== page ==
When you have a fleet of five or more starships all armed with torpedoes, the torpedoes become a stupidly effective area denial device because they ignore cover. Starships staring in the face of an incoming fusillade of torpedoes have no choice but to evacuate the area in front of a torpedo’s approach. That certainly means giving up the initiative in terms of dictating the direction in which the battle spreads and where confrontations ultimately take place on the map.
Fleeing from a torpedo also means turning your back on your opponents, which is a death sentence in Starships because every starship’s shields are weakest in their rear quarter. In late game, if you have more than one torpedo on every ship in your fleet, you can use torpedoes to figuratively herd the enemy fleet where you want it, and pick the enemy apart.
This was interesting the first few times I tried it, and then it quickly got boring. It was too effective a tactic not to use over and over again, however, if I wanted to make sure I passed each mission.
Sid Meier’s Starships
Fighter craft in space-fleet games are usually defined by high damage output coupled with extremely low tolerance for taking damage, and fighters in Starships hold to the traditional formula. They are also obscenely powerful when used properly.
For one, you don’t need to build anything akin to a Carrier-class ship to deploy fighters. Any ship in the fleet can field multiple squadrons of fighter craft. You can choke space with fighters very early in the game if you devote your ship improvements toward that goal.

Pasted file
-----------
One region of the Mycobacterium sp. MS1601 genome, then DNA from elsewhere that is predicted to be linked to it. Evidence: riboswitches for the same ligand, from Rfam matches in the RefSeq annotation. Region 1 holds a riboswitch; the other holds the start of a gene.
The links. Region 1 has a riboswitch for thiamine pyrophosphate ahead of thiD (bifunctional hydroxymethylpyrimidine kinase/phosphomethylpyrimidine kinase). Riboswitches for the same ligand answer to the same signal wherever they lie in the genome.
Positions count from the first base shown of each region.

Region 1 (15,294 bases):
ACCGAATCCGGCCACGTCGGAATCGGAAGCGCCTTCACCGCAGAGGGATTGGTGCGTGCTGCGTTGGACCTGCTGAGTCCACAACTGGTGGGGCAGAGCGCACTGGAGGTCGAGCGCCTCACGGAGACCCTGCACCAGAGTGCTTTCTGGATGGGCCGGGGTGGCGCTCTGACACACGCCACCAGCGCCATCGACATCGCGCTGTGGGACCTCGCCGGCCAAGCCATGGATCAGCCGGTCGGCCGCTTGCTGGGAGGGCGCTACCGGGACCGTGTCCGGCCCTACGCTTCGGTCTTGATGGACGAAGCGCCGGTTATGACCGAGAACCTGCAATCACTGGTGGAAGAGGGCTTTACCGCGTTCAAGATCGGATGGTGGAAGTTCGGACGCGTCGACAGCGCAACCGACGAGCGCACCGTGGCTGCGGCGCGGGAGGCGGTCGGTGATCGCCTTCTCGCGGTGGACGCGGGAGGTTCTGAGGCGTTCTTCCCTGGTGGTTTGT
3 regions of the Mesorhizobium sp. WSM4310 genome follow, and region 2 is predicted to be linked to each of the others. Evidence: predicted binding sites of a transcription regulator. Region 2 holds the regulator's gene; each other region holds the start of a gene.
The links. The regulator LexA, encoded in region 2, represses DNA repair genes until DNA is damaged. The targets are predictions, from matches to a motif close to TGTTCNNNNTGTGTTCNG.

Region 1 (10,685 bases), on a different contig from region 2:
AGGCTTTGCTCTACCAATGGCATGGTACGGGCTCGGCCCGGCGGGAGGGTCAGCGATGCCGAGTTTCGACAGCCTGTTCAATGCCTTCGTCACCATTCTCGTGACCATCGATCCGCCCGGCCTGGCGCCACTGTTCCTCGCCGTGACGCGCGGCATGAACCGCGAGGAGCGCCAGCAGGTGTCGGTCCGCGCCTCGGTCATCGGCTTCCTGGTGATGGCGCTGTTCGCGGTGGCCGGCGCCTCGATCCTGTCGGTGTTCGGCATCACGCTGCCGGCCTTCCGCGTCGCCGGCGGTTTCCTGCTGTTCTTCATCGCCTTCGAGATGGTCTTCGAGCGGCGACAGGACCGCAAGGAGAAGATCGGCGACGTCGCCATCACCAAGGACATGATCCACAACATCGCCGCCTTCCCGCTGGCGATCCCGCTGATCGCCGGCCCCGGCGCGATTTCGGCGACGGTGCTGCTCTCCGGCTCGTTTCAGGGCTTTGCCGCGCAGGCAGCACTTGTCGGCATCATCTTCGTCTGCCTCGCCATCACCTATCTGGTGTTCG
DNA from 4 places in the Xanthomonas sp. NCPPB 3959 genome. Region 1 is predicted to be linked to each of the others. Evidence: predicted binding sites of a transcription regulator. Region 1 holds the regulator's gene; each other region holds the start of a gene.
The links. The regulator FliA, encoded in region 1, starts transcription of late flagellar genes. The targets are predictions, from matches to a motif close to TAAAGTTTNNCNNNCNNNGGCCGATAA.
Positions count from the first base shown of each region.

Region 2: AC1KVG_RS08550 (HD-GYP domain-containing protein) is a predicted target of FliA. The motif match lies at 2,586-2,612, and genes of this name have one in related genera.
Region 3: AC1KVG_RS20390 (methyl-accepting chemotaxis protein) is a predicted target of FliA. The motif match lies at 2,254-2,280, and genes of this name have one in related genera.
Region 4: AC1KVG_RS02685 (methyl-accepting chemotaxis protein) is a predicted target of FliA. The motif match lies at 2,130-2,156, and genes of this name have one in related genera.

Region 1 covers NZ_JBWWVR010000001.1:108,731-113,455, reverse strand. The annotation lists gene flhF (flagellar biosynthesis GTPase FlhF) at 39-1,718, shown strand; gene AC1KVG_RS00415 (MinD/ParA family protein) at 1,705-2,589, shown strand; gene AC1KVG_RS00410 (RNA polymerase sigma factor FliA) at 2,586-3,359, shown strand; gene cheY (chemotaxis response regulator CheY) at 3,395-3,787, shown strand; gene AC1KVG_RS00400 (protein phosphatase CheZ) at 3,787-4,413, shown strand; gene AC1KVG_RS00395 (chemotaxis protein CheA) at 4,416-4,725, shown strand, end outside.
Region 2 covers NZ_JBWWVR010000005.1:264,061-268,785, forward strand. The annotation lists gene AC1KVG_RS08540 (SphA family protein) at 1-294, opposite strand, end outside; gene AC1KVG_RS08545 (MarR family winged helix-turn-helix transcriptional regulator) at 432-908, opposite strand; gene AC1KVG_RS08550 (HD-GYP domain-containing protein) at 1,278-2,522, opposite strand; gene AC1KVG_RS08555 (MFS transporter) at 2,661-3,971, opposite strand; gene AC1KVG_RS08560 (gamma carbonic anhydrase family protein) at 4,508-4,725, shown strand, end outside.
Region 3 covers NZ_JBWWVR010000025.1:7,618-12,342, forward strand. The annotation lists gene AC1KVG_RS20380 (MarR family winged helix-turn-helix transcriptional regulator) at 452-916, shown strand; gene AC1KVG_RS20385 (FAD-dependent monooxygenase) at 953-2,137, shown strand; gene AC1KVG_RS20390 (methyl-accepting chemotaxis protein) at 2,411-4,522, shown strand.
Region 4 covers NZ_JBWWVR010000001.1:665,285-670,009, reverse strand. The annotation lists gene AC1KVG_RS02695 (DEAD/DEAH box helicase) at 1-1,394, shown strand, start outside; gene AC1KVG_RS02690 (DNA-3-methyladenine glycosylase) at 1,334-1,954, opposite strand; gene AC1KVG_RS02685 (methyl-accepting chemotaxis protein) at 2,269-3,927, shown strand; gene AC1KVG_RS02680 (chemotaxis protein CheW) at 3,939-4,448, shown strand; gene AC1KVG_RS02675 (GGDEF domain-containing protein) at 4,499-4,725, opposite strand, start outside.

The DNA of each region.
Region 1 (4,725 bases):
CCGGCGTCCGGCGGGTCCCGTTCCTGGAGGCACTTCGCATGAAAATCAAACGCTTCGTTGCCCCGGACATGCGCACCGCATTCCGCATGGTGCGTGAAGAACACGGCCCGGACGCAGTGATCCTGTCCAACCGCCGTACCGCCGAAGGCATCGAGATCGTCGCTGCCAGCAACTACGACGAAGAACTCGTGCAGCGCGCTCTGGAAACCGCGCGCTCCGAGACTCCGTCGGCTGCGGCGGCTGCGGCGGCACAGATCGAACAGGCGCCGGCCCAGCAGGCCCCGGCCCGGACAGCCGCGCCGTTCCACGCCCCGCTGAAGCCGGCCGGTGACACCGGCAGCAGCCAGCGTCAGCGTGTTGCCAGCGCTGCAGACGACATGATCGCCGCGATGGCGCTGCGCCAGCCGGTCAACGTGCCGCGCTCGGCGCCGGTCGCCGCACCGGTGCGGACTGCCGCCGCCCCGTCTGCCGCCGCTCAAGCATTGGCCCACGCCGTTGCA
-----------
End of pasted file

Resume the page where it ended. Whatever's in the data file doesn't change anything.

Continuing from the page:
Up through the middle difficulty settings, enemy ships will almost always prioritize fighters over capital ships. So imagine firing a wide spread of torpedoes at the enemy, and then launching multiple fighter wings. First the enemy has to dodge the torpedoes. Then they prioritize taking down the fighters. By the time the torpedoes have detonated and your fighter screen has been destroyed, you’re right on top of the enemy and probably get the first turn in the close-quarters battle that ensues.
It would be one thing if replacing spent torpedoes and destroyed fighter craft cost resources, but they don’t. At the beginning of every battle your complement of torpedoes and fighters is fully refilled, free of charge. There’s no reason not to pursue these kinds of tactics, especially as their effectiveness only improves as you research increased torpedo damage and special technology for your fighter squadrons.